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Fingerprinting Visitors Won't Offer Security
[ALL EDITIONS]
Newsday - Long Island, N.Y.
Author: Schneier, Bruce
Date: Jan 14, 2004
Start Page: A.29
Section: VIEWPOINTS
Abstract (Document Summary)

According to the Bush administration, the measures are designed to combat terrorism. As a security expert, it's hard for me to see how. The 9/11 terrorists would not have been deterred by this system; many of them entered the country legally on valid passports and visas. We have a 5,500-mile long border with Canada and another 2,000-mile long border with Mexico currently uncovered by the program. An estimated 200,000 to 300,000 people enter the country illegally each year from Mexico. Two million to 3 million people enter the country legally each year and overstay their visas. Capturing the biometric information of everyone entering the country doesn't make us safer.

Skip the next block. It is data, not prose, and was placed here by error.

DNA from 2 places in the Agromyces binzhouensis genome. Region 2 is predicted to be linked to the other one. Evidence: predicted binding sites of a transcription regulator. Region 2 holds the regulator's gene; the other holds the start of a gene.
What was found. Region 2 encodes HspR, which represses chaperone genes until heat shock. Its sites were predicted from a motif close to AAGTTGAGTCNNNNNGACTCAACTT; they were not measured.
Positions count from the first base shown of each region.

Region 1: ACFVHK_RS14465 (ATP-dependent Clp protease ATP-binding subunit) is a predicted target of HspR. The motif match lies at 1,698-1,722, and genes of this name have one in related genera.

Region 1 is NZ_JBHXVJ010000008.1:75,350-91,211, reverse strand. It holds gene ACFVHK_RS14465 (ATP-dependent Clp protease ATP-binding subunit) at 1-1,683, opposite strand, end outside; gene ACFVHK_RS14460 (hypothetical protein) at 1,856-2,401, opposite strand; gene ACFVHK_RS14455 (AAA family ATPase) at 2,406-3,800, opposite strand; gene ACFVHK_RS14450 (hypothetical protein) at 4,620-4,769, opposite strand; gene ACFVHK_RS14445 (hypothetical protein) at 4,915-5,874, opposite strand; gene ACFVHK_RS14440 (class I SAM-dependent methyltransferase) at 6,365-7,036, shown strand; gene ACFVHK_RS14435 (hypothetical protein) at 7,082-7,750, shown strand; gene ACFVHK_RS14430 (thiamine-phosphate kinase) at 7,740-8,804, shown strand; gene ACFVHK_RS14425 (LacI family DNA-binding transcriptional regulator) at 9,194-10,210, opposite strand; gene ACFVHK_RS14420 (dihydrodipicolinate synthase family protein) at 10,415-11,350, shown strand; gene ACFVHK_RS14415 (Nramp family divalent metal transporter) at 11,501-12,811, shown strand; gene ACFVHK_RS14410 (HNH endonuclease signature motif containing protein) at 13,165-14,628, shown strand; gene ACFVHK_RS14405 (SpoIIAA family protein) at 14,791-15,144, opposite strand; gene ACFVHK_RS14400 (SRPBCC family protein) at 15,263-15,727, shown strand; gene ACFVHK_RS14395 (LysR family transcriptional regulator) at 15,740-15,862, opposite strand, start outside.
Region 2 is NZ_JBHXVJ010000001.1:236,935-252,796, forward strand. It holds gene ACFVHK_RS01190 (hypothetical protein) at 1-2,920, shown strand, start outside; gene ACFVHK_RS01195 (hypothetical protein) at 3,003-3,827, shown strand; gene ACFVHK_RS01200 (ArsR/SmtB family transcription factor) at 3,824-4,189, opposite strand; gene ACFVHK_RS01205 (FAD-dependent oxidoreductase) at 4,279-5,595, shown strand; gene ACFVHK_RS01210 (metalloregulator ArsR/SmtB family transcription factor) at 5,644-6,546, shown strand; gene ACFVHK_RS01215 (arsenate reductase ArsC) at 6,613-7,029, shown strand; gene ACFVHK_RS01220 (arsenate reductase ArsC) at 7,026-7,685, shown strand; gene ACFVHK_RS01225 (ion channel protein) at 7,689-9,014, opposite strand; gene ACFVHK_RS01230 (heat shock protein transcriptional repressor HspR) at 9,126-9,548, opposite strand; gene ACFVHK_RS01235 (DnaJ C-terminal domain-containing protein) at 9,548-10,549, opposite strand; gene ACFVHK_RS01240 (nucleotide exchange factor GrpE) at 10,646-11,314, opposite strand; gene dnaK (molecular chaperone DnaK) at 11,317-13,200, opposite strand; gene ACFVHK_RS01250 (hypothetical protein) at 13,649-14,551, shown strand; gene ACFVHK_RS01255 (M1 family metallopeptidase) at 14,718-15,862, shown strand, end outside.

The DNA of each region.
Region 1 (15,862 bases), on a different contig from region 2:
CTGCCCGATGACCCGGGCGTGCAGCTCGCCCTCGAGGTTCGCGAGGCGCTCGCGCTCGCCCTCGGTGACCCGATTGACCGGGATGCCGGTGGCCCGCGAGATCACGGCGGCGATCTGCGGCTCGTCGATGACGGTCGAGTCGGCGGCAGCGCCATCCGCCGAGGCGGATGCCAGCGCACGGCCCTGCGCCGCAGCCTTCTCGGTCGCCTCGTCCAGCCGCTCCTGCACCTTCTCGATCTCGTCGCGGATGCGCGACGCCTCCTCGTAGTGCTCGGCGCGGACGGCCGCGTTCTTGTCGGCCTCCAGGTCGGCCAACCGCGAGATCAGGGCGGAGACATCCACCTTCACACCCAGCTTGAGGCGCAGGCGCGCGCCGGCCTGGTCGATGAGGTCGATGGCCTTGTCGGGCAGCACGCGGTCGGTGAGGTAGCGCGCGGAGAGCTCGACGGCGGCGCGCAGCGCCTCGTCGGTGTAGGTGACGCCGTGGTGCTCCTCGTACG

Even if we could completely seal our borders, fingerprinting everyone still wouldn't keep terrorists out. It's not like we can identify terrorists in advance. The border guards can't say "this fingerprint is safe; it's not in our database" because there is no fingerprint database for suspected terrorists.

Retaliation is another worry. Brazil is now fingerprinting Americans who visit that country, and other countries are expected to follow suit. All over the world, totalitarian governments will use our fingerprinting regime to justify fingerprinting Americans who enter their countries. This means that your prints are going to end up on file with every tin-pot dictator from Sierra Leone to Uzbekistan. And Secretary of Homeland Security Tom Ridge has already pledged to share security information with other countries.

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